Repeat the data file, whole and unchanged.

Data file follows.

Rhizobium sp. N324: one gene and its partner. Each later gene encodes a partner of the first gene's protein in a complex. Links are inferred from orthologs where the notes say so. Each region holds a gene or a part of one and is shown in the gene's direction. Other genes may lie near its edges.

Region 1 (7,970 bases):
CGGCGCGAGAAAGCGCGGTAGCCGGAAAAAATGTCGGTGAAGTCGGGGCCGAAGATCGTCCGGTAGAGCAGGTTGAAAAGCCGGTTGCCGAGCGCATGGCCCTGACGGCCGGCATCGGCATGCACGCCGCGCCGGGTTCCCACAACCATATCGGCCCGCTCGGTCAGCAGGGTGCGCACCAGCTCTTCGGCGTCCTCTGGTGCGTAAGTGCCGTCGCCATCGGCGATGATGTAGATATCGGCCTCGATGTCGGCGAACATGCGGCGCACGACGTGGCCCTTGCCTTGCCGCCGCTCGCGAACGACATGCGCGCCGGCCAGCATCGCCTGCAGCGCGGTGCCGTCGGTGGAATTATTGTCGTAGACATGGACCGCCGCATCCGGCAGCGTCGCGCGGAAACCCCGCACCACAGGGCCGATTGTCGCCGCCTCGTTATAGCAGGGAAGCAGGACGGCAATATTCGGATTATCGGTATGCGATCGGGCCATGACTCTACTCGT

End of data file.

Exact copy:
Rhizobium sp. N324: one gene and its partner. Each later gene encodes a partner of the first gene's protein in a complex. Links are inferred from orthologs where the notes say so. Each region holds a gene or a part of one and is shown in the gene's direction. Other genes may lie near its edges.

Region 1 (7,970 bases):
CGGCGCGAGAAAGCGCGGTAGCCGGAAAAAATGTCGGTGAAGTCGGGGCCGAAGATCGTCCGGTAGAGCAGGTTGAAAAGCCGGTTGCCGAGCGCATGGCCCTGACGGCCGGCATCGGCATGCACGCCGCGCCGGGTTCCCACAACCATATCGGCCCGCTCGGTCAGCAGGGTGCGCACCAGCTCTTCGGCGTCCTCTGGTGCGTAAGTGCCGTCGCCATCGGCGATGATGTAGATATCGGCCTCGATGTCGGCGAACATGCGGCGCACGACGTGGCCCTTGCCTTGCCGCCGCTCGCGAACGACATGCGCGCCGGCCAGCATCGCCTGCAGCGCGGTGCCGTCGGTGGAATTATTGTCGTAGACATGGACCGCCGCATCCGGCAGCGTCGCGCGGAAACCCCGCACCACAGGGCCGATTGTCGCCGCCTCGTTATAGCAGGGAAGCAGGACGGCAATATTCGGATTATCGGTATGCGATCGGGCCATGACTCTACTCGT